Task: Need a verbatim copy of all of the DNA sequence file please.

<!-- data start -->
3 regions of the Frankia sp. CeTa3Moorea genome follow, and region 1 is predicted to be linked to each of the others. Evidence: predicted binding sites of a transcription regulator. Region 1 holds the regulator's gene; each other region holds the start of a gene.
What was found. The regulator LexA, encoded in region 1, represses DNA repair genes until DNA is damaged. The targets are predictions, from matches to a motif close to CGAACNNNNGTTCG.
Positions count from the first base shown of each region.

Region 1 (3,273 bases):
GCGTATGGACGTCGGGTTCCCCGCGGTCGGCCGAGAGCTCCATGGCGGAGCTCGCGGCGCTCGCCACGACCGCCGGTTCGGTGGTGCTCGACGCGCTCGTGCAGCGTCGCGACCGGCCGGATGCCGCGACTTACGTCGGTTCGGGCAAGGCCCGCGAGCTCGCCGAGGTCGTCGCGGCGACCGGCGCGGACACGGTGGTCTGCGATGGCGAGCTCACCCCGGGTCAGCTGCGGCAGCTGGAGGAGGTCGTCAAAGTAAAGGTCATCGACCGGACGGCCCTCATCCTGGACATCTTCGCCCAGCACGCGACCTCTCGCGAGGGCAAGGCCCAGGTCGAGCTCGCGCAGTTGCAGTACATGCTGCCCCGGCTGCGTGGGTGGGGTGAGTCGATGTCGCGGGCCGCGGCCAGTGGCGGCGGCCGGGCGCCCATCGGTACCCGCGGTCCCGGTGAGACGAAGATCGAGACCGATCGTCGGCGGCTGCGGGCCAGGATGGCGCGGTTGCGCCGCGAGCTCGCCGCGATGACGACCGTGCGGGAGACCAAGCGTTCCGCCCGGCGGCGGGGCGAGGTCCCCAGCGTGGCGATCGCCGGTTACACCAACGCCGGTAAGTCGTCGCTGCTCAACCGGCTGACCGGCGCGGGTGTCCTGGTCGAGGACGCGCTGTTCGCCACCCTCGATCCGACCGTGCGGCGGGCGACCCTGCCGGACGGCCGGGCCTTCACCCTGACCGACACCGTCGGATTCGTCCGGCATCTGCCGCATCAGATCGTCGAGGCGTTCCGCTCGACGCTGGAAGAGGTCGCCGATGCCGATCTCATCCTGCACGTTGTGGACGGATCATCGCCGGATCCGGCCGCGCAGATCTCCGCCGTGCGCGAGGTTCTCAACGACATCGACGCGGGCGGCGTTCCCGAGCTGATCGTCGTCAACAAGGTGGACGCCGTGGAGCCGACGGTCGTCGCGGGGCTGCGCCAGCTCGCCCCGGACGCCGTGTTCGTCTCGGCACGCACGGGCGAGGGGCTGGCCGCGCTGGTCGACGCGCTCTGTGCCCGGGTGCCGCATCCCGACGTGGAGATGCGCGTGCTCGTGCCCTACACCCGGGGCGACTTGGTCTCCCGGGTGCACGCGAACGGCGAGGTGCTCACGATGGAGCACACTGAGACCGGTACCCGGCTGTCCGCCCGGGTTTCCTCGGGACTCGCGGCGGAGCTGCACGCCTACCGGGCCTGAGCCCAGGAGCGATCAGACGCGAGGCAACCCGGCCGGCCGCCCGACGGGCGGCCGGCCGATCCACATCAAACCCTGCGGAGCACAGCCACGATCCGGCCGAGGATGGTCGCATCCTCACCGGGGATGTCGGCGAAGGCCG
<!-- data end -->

3 regions of the Frankia sp. CeTa3Moorea genome follow, and region 1 is predicted to be linked to each of the others. Evidence: predicted binding sites of a transcription regulator. Region 1 holds the regulator's gene; each other region holds the start of a gene.
What was found. The regulator LexA, encoded in region 1, represses DNA repair genes until DNA is damaged. The targets are predictions, from matches to a motif close to CGAACNNNNGTTCG.
Positions count from the first base shown of each region.

Region 1 (3,273 bases):
GCGTATGGACGTCGGGTTCCCCGCGGTCGGCCGAGAGCTCCATGGCGGAGCTCGCGGCGCTCGCCACGACCGCCGGTTCGGTGGTGCTCGACGCGCTCGTGCAGCGTCGCGACCGGCCGGATGCCGCGACTTACGTCGGTTCGGGCAAGGCCCGCGAGCTCGCCGAGGTCGTCGCGGCGACCGGCGCGGACACGGTGGTCTGCGATGGCGAGCTCACCCCGGGTCAGCTGCGGCAGCTGGAGGAGGTCGTCAAAGTAAAGGTCATCGACCGGACGGCCCTCATCCTGGACATCTTCGCCCAGCACGCGACCTCTCGCGAGGGCAAGGCCCAGGTCGAGCTCGCGCAGTTGCAGTACATGCTGCCCCGGCTGCGTGGGTGGGGTGAGTCGATGTCGCGGGCCGCGGCCAGTGGCGGCGGCCGGGCGCCCATCGGTACCCGCGGTCCCGGTGAGACGAAGATCGAGACCGATCGTCGGCGGCTGCGGGCCAGGATGGCGCGGTTGCGCCGCGAGCTCGCCGCGATGACGACCGTGCGGGAGACCAAGCGTTCCGCCCGGCGGCGGGGCGAGGTCCCCAGCGTGGCGATCGCCGGTTACACCAACGCCGGTAAGTCGTCGCTGCTCAACCGGCTGACCGGCGCGGGTGTCCTGGTCGAGGACGCGCTGTTCGCCACCCTCGATCCGACCGTGCGGCGGGCGACCCTGCCGGACGGCCGGGCCTTCACCCTGACCGACACCGTCGGATTCGTCCGGCATCTGCCGCATCAGATCGTCGAGGCGTTCCGCTCGACGCTGGAAGAGGTCGCCGATGCCGATCTCATCCTGCACGTTGTGGACGGATCATCGCCGGATCCGGCCGCGCAGATCTCCGCCGTGCGCGAGGTTCTCAACGACATCGACGCGGGCGGCGTTCCCGAGCTGATCGTCGTCAACAAGGTGGACGCCGTGGAGCCGACGGTCGTCGCGGGGCTGCGCCAGCTCGCCCCGGACGCCGTGTTCGTCTCGGCACGCACGGGCGAGGGGCTGGCCGCGCTGGTCGACGCGCTCTGTGCCCGGGTGCCGCATCCCGACGTGGAGATGCGCGTGCTCGTGCCCTACACCCGGGGCGACTTGGTCTCCCGGGTGCACGCGAACGGCGAGGTGCTCACGATGGAGCACACTGAGACCGGTACCCGGCTGTCCGCCCGGGTTTCCTCGGGACTCGCGGCGGAGCTGCACGCCTACCGGGCCTGAGCCCAGGAGCGATCAGACGCGAGGCAACCCGGCCGGCCGCCCGACGGGCGGCCGGCCGATCCACATCAAACCCTGCGGAGCACAGCCACGATCCGGCCGAGGATGGTCGCATCCTCACCGGGGATGTCGGCGAAGGCCG